Unclosed HIV-1 capsids suggest a curled sheet model of assembly

J Mol Biol. 2013 Jan 9;425(1):112-23. doi: 10.1016/j.jmb.2012.10.006. Epub 2012 Oct 16.

Abstract

The RNA genome of retroviruses is encased within a protein capsid. To gather insight into the assembly and function of this capsid, we used electron cryotomography to image human immunodeficiency virus (HIV) and equine infectious anemia virus (EIAV) particles. While the majority of viral cores appeared closed, a variety of unclosed structures including rolled sheets, extra flaps, and cores with holes in the tip were also seen. Simulations of nonequilibrium growth of elastic sheets recapitulated each of these aberrations and further predicted the occasional presence of seams, for which tentative evidence was also found within the cryotomograms. To test the integrity of viral capsids in vivo, we observed that ~25% of cytoplasmic HIV complexes captured by TRIM5α had holes large enough to allow internal green fluorescent protein (GFP) molecules to escape. Together, these findings suggest that HIV assembly at least sometimes involves the union in space of two edges of a curling sheet and results in a substantial number of unclosed forms.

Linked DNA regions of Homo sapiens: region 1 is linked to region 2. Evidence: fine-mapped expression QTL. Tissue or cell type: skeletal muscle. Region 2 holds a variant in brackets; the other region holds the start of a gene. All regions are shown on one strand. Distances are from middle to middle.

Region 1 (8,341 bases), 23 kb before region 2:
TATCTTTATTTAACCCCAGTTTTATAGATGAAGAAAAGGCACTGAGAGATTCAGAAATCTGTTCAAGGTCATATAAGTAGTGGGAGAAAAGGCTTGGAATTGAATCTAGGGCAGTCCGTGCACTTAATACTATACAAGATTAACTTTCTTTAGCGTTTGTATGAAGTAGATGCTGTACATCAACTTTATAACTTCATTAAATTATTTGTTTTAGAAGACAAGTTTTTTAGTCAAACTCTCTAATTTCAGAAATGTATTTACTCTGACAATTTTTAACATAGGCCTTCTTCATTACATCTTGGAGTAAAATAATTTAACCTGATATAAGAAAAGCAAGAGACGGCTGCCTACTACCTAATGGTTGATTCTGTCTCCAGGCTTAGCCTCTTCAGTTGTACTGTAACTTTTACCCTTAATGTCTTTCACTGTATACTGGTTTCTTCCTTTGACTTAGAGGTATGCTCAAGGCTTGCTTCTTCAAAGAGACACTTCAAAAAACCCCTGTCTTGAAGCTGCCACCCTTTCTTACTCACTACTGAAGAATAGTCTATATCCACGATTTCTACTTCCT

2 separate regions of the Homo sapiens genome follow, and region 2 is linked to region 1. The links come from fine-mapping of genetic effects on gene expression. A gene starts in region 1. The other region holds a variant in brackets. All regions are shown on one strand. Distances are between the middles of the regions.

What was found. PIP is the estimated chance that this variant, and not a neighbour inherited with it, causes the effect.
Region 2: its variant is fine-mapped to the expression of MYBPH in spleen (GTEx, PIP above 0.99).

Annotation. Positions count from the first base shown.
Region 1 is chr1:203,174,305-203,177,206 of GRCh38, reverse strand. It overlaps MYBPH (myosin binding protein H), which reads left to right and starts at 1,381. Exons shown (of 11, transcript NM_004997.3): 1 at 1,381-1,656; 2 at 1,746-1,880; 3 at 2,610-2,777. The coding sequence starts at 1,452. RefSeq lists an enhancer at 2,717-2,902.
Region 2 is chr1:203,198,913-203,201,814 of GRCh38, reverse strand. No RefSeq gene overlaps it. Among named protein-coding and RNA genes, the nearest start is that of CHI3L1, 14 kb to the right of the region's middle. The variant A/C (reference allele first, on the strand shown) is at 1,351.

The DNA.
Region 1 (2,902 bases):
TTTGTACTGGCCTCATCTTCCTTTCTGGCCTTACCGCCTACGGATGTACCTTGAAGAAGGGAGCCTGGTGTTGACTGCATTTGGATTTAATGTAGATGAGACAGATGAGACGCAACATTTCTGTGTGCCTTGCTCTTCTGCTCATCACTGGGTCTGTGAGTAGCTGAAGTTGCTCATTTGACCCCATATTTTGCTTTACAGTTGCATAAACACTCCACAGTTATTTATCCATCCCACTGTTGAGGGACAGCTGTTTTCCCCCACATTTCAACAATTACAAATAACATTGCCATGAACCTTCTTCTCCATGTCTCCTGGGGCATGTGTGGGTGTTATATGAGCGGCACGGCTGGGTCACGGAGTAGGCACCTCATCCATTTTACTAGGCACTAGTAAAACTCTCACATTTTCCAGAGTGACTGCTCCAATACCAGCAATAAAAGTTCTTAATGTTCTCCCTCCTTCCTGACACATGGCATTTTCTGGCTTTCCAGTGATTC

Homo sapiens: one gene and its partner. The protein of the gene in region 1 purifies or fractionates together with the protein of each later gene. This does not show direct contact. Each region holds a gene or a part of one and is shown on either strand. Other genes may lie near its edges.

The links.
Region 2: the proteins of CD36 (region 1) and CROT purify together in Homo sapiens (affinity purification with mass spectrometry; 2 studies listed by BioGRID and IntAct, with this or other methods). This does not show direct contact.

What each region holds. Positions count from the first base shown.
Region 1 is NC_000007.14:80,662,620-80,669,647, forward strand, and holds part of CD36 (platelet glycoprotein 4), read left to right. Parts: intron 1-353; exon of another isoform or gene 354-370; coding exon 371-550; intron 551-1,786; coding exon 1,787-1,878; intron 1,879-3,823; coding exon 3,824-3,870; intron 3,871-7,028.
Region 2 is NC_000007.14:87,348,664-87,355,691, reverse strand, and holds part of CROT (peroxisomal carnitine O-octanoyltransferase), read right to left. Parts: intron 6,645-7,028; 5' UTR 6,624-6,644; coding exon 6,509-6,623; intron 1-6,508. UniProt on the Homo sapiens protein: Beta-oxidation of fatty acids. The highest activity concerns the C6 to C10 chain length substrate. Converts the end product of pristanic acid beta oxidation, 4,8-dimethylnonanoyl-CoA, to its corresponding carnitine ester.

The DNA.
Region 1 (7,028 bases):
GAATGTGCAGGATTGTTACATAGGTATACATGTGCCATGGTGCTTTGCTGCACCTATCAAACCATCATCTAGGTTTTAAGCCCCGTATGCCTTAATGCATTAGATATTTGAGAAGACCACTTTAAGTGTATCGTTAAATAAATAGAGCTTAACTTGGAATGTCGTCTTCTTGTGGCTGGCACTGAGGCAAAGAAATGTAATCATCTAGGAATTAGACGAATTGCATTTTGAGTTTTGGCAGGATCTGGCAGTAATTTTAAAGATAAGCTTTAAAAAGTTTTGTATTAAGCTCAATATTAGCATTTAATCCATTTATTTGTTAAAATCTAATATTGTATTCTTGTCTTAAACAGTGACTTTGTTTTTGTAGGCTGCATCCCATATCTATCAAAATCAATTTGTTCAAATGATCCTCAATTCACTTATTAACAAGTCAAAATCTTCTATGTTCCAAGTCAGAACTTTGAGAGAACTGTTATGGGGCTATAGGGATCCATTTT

Publication types

  • Research Support, N.I.H., Extramural
  • Research Support, Non-U.S. Gov't
  • Research Support, U.S. Gov't, Non-P.H.S.

MeSH terms

  • Animals
  • Capsid / chemistry*
  • Carrier Proteins / chemistry*
  • Computer Simulation
  • Cryoelectron Microscopy
  • Green Fluorescent Proteins
  • HEK293 Cells
  • HIV-1 / chemistry*
  • HIV-1 / physiology
  • Humans
  • Infectious Anemia Virus, Equine / chemistry*
  • Infectious Anemia Virus, Equine / physiology
  • Microscopy, Fluorescence
  • Models, Molecular
  • Viral Core Proteins / chemistry
  • Virus Assembly

Substances

  • Carrier Proteins
  • Viral Core Proteins
  • Green Fluorescent Proteins
  • TRIM5 protein, human